The 3 Worst Kinds of Fitness Pros

I am fed up with barely qualified people dishing out fitness advice to the general public.  I get so angry when someone, who doesn't know a quadricep from a bicep , earnestly tells their audience that if they just do what they say they'll find salvation and a whole new body.  Frequently this involves buying their fabulous product.

Below are the three worst kinds of "fitness pros."  I use the term loosely. Hot Bod: This "trainer" is gorgeous, a former jock or wanna-be model. They are hired for their looks, not their talent or certifications. They only work in "bleeding-edge" health clubs and spend more time looking at themselves in the mirror than their clients.
  • Uniform: Anything skimpy, the less the better, must show off boooty.
  • Poster Child: Rebecca Cardon from Bravo's Work Out. Her bio talks extensively about her fitness career but doesn't actually mention a certification.
BootCamp Bully:  A former army or marine guy who "looks" the part.  Bootcamps are one of the most popular forms of fitness these days and these guys may or may not be qualified to teach effective bootcamps.  There are definitely great programs out there, but there are a lot of bad ones too.  Just because you survived bootcamp as a jarhead doesn't mean you have an inkling how to keep a client safe while their doing squat thrusts, lunges and pushups.
  • Uniform:  Anything Camo.
  • Poster child: Barry Jay from Barry's Bootcamp.  His bio mentions that he started as front desk staff at a health club, but doesn't mention any certifications to speak of ...
Wanna-Be Reality Star: These blokes think that screaming at clients and standing on them while they are in precarious positions is the best way to train.  If the client isn't crying or puking they are not working them hard enough.  Workouts are frequently punctuated by evil laughter.  Why bother studying anatomy texts when you can just copy those cool moves on TV.  In private, they practice their poses for the front of their best-selling fitness DVDs.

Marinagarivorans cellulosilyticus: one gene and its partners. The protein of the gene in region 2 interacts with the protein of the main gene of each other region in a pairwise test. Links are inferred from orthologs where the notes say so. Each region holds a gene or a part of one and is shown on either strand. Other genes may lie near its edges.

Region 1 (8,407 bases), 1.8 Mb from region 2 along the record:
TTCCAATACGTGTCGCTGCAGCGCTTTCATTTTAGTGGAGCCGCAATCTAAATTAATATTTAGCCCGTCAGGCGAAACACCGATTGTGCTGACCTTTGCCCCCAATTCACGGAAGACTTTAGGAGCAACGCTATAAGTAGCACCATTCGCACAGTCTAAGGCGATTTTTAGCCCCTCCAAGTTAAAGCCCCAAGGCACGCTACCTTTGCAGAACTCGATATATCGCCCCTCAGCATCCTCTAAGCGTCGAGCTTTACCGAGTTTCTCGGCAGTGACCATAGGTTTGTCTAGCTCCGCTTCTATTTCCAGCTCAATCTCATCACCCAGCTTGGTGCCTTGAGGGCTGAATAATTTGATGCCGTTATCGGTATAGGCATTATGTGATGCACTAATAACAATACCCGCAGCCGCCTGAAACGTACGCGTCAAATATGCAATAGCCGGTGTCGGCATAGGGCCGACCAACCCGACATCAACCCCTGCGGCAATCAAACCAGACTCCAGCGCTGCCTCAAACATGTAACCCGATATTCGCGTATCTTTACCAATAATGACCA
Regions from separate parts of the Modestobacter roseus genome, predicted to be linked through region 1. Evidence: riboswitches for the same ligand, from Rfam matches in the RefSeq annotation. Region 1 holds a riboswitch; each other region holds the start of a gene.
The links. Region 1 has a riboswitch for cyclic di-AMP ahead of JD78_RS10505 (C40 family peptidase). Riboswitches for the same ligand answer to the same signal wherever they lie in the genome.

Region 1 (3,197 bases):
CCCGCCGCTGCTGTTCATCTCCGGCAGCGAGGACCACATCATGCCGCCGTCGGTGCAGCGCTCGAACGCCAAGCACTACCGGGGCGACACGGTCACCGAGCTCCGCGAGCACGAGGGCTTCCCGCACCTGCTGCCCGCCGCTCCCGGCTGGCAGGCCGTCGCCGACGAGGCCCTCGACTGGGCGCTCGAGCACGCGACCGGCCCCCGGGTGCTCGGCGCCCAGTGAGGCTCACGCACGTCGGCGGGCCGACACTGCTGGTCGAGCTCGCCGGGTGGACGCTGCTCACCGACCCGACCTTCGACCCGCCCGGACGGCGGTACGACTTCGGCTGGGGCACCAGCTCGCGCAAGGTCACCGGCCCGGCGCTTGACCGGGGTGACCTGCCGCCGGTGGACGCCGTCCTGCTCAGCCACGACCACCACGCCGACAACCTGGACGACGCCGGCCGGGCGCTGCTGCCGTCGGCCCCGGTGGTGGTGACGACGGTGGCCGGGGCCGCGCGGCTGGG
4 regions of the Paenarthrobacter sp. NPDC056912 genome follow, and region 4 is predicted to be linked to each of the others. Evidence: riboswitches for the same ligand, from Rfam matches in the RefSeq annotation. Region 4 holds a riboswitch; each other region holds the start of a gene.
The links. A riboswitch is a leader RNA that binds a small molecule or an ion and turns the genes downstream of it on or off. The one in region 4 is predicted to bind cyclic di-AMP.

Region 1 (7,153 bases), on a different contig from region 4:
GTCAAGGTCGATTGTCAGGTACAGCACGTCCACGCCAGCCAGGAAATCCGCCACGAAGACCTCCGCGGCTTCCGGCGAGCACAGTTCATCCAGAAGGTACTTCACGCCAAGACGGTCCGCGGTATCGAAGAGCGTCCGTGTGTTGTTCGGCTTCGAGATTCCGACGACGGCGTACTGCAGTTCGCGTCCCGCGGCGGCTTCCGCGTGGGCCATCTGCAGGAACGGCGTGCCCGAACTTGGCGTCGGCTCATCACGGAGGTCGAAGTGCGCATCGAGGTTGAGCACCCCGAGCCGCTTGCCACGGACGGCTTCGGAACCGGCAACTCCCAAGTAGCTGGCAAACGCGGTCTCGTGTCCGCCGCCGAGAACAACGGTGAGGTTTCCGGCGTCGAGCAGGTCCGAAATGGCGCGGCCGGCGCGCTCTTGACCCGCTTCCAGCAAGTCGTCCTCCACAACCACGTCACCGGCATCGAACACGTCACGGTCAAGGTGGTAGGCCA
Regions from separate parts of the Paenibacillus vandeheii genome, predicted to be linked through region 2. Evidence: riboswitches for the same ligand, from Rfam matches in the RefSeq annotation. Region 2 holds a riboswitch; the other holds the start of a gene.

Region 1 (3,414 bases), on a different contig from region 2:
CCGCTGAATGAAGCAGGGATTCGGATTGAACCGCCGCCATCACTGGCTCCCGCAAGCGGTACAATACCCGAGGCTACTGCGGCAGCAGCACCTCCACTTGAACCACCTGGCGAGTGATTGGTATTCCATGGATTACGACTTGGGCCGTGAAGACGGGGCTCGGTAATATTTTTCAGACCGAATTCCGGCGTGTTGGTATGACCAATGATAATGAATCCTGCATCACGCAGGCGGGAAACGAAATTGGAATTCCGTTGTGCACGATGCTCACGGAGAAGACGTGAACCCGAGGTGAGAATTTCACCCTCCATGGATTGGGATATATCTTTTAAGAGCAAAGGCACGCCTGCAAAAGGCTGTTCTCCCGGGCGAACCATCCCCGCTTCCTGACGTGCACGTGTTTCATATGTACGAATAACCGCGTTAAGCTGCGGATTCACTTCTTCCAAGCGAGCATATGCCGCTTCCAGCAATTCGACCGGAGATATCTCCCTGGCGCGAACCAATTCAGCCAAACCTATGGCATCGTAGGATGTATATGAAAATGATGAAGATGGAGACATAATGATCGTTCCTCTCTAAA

• Required Uniform: Close fitting Tshirts with inspirational words on them:
  • Poster Child: I have to say it's a toss-up between Bob Harper and Jillian Michael's from the Biggest Loser, but I'm going to give it to Jillian for her endorsement of diet pills.  She is now facing lawsuits because of it.
I would love your comments here ... what type of fitness pro would you like to train with? Here are my thoughts about becoming a fitness pro. Thanks, Lisa

About Lisa Johnson

Lisa Johnson here. I've been a personal trainer since 1997, a Pilates instructor since 1998 and the owner of Modern Pilates since 1999. I'm hoping to give you some good ideas to get or stay in shape with a healthy dose of humor and reality. Thanks for joining me.

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69 Responses to The 3 Worst Kinds of Fitness Pros

  1. Bridget April 15, 2010 at 11:23 pm #

    Do you know what I say about so-called experts? “They don’t know what they don’t know.” But they do know how to sell.

    In my business we call it “Hope In A Jar”. Science, baby, wins the day every time. So consumers need to ask….”Exactly WHO is this person promising me the world?”

    Sadly, a lot of consumers buy into “snake-oil” and “quick fixes”, only to find failure.

    Why do these methods fail? Because human bodies are complex beings full of gentetic eccentricities that lead an existance dealing with aging,temptation, stress, and pollutants.

    A Boot Camp, Sexy Video or a Jar of Snake Oil will not effect true change.

  2. Nancy Greco April 16, 2010 at 12:42 am #

    I wish personal training was regulated somehow. I have been a professional trainer for over 15 years and I have 4 training certifications as well as two bachelor degrees and I get so frustrated when these fly-by-the-seat-of-their-pants people blow into the gym and hustle and flatter and “stretch” and “massage” their way into people’s lives and the people fall for it…until they either get injured or hit up for favors or money…and I am not kidding. The larger problem for career trainers is that these clients will likely never hire or trust a personal trainer again and the whole profession is brought down.

  3. Tracy Maurstad April 16, 2010 at 3:08 am #

    I had a great trainer in Chicago, Rob Fulton. Degreed, highly qualified (CSCS), motivational. He knew his stuff. Before finding Rob a hip flexor injury had me in constant pain for almost 3 years. He got me pain-free in about 6 weeks, and kept me healthy for several years.

    When I moved to Vegas I went in search of his replacement. I found a trainer who advertised a Master’s Degree in Exercise Physiology and a specialty for dealing with injuries. What luck! Except it was all lies. After training with him for a couple of months my old injury started to re-ignite and about then a co-worker of his asked if I knew that my trainer didn’t even have a college degree, much less a Master’s and had NO personal trainer certification. When confronted he insisted his credentials were as advertised but confessed when pressed for proof.

    So look for qualified professionals, your health may depend on it, and ask to see their documentation. Someone truly credentialed will be proud to show you that piece of paper!

  4. Lisa Johnson April 16, 2010 at 7:19 am #

    Woah Tracy! What an awful experience. That’s about as bad as I can think of. I hope you reported him to the management and had him fired immediately. That’s just outright fraud.